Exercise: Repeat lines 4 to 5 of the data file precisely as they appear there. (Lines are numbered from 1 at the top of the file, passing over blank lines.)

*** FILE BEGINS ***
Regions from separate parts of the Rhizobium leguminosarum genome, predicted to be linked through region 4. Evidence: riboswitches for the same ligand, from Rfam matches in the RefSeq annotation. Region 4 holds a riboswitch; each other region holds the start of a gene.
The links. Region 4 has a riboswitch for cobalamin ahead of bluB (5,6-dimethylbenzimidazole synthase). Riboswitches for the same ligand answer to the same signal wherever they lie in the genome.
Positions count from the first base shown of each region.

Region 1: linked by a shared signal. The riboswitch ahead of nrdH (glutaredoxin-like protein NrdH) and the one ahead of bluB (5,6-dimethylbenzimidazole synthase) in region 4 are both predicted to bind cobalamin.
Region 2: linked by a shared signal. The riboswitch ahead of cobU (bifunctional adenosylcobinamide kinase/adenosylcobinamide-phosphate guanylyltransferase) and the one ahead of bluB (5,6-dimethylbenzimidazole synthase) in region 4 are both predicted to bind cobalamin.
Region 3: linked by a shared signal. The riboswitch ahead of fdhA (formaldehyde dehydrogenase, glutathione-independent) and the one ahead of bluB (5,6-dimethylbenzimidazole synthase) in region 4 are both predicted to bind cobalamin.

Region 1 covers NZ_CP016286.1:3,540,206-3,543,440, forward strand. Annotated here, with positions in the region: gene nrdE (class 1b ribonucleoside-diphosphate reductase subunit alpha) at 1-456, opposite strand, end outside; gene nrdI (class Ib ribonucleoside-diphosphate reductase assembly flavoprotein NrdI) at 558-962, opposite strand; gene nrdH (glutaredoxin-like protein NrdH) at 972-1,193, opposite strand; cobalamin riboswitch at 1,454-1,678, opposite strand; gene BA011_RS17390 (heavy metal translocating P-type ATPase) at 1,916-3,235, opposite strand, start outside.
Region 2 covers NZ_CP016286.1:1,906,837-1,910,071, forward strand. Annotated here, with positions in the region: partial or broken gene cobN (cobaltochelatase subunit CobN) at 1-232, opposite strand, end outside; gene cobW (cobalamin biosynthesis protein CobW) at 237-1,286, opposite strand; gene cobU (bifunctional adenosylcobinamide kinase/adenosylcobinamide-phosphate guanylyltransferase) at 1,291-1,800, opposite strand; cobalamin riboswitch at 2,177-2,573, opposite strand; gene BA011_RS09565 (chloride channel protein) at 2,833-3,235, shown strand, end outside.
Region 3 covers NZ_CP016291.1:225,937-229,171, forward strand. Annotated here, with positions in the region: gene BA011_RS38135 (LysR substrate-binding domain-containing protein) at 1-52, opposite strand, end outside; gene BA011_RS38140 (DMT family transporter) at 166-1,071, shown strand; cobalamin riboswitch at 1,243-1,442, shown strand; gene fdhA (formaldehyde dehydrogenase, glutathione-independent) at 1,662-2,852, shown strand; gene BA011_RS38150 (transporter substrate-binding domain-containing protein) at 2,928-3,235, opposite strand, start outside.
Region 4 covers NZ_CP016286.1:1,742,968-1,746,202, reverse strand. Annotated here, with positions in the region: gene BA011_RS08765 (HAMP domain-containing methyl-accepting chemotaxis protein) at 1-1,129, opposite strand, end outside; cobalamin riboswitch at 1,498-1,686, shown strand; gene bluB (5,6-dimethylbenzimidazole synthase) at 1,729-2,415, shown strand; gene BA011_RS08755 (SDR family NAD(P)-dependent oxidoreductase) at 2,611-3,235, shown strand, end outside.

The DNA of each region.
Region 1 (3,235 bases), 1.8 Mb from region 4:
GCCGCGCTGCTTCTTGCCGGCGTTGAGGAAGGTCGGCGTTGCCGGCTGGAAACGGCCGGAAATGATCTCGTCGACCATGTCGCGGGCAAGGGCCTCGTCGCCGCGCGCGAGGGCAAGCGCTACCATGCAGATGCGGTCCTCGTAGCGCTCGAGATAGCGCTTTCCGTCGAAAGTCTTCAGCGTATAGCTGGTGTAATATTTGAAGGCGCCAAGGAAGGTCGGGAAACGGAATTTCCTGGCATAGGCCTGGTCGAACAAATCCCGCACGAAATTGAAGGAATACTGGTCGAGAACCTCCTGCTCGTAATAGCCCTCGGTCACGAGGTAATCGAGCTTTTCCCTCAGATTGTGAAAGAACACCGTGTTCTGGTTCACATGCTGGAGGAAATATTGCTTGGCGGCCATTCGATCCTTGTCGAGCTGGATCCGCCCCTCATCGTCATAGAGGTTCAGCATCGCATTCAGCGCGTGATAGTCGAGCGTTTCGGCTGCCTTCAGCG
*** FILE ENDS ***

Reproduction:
Region 1: linked by a shared signal. The riboswitch ahead of nrdH (glutaredoxin-like protein NrdH) and the one ahead of bluB (5,6-dimethylbenzimidazole synthase) in region 4 are both predicted to bind cobalamin.
Region 2: linked by a shared signal. The riboswitch ahead of cobU (bifunctional adenosylcobinamide kinase/adenosylcobinamide-phosphate guanylyltransferase) and the one ahead of bluB (5,6-dimethylbenzimidazole synthase) in region 4 are both predicted to bind cobalamin.